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Board Members and Capital Campaign Solicitations: Do They Really Go Together?

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Several years ago I was working with a secondary school to conduct a $30 million capital campaign.

Looking through historical information I came across a campaign plan from an existing large consulting firm dated 1969. I read through it only to find that the plan presented is no different than so many of the campaign plans that I see today. Yet, so much has changed in terms of how we communicate, how we manage our lives and the competition for leadership and charitable dollars.

There is, however, a different approach to soliciting gifts for a campaign or major gift initiative. It doesn’t always have to include gathering the board or volunteers to go out and ask their friends for money.

In fact, how many of you, when asked to provide the names of friends to support a certain charity, would do so? This is oftentimes an exercise in futility. I won’t say that it doesn’t happen, but there are other ways to develop relationships with new people rather than leaning on the friendships of board and campaign leadership. There is a process to raising money and there are always variables you cannot control. The number one variable is the leadership at the executive level or the board. It is ever changing. And that leadership can have a direct impact on how gifts are solicited.

Earlier on in my career, I learned that much can get done with strong leadership at the organizations we serve. In all the campaigns our firm has conducted, except for a few, we have never had our volunteer leadership go out and ask for a gift. In those rare exceptions, a leader would come forward asking to be engaged in the process, but only after having made a significant financial contribution.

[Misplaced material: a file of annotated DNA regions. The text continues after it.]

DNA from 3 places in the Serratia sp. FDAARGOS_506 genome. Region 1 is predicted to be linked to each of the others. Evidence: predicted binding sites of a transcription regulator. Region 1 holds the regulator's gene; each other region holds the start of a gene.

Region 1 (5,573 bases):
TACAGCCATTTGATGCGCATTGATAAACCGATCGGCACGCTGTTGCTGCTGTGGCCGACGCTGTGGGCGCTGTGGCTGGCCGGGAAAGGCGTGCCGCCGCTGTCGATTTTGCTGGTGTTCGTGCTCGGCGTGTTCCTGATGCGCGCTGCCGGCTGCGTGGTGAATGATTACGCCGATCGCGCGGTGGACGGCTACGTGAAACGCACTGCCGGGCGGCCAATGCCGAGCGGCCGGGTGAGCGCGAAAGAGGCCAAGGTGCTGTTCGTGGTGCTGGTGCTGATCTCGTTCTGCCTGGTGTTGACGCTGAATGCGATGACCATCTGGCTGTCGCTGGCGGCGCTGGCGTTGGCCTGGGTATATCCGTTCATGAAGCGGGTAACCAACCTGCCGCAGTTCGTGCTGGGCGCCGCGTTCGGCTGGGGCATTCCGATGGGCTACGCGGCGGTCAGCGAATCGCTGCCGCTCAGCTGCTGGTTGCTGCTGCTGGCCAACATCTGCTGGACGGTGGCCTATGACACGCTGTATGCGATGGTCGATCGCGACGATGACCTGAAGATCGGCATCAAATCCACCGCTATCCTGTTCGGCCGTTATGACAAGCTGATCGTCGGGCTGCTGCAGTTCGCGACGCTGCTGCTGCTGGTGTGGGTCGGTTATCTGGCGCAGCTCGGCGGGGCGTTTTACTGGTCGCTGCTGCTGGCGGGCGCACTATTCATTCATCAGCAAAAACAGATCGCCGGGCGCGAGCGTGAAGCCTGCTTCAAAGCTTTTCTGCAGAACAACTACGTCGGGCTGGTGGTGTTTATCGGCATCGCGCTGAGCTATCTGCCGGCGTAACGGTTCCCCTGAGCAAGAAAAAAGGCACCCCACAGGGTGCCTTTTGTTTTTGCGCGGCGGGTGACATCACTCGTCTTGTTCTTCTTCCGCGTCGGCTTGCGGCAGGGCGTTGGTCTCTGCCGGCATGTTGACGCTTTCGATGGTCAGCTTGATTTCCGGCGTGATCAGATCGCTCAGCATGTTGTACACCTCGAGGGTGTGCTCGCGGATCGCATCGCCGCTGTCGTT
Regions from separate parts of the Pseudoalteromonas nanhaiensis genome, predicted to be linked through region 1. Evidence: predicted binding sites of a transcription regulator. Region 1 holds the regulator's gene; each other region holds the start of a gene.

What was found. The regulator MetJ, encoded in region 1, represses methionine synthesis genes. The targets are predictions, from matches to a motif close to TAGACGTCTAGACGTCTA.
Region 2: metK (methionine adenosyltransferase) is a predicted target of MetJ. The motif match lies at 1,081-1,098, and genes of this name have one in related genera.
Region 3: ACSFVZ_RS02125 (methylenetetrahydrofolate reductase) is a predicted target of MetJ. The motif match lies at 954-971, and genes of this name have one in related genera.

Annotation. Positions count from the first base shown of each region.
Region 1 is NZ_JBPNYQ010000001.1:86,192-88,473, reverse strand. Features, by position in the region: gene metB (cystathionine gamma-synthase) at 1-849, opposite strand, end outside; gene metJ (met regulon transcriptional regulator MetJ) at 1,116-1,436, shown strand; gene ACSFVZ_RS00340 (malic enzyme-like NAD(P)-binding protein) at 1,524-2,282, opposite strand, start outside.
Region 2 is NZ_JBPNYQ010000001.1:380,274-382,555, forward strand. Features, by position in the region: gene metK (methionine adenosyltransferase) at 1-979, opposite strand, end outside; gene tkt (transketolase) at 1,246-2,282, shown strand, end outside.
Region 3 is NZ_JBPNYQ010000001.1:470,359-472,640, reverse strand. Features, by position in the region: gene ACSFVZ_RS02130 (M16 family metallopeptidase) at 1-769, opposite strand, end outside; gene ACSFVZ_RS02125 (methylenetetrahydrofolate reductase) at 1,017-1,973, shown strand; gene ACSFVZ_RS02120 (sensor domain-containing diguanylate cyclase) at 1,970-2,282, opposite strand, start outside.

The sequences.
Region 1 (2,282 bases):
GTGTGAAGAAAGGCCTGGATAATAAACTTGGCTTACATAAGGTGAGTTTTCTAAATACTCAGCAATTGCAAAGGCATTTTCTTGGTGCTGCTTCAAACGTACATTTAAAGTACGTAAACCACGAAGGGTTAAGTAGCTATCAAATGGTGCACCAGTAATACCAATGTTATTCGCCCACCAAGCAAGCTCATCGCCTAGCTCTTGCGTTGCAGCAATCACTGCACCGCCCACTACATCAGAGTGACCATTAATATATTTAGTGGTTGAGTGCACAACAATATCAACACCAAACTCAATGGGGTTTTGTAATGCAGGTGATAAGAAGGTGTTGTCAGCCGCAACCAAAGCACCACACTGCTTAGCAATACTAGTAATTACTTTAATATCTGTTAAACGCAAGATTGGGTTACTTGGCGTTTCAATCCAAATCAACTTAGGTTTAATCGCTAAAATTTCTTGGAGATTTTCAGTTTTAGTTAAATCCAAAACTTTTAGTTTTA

Instead, we ask leaders to:

  • make a gift commensurate with their giving ability
  • lend their name to the campaign
  • be an advocate for the campaign and if willing, host a small group function where we can share the case

We don’t ask for gifts in a group setting because everyone has their own personal story. It is our job to get to know what that is and where they stand relative to the work we are doing. We ask our boards to give 100%, but we never ask them to go out and ask for money. There is always a sigh of relief when we tell a board that this isn’t their responsibility.

Our success, rather, has come from working with the President, Executive Director, Development Director or a key volunteer willing to go on calls that are set up by the office to make the gift request. There is no greater teacher in fundraising than continually going out and asking for commitments. Having internal leadership engaged gains knowledge about the process and more importantly about the needs of the donor.

There are several ways to conduct successful campaigns. Not all require the process of setting up planning committees, volunteer chairs and regular meetings. What they do require is a sound plan with the fundamentals addressed:

  • what is your vision for the next 5 to 10 years?
  • who are your prospects and top potential donors?
  • what is the role of leadership and what is your plan to get there?

What is most important – regardless of how many people you work with – is building a plan on a strong foundation that works for YOUR organization. Not all successful campaigns have to run the same way. Having secured multi-million gifts for certain organizations working with just the President, Development Director and a few key leaders has proved successful for over 25 years.

Who in your organization is in the best position to take ownership of the campaign solicitations?

As part of Bloomerang’s Content Donation Program, $100 was donated to the Tom Coughlin Jay Fund.

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  • Sophie Penney, PhD

    Excellent points. Much is written and energy expended on attempting to have boards do work that they are ill equipped and/or unwilling to engage in. The roles you offered are positive and important ones, if only every board would agree that they need to be donors . . .
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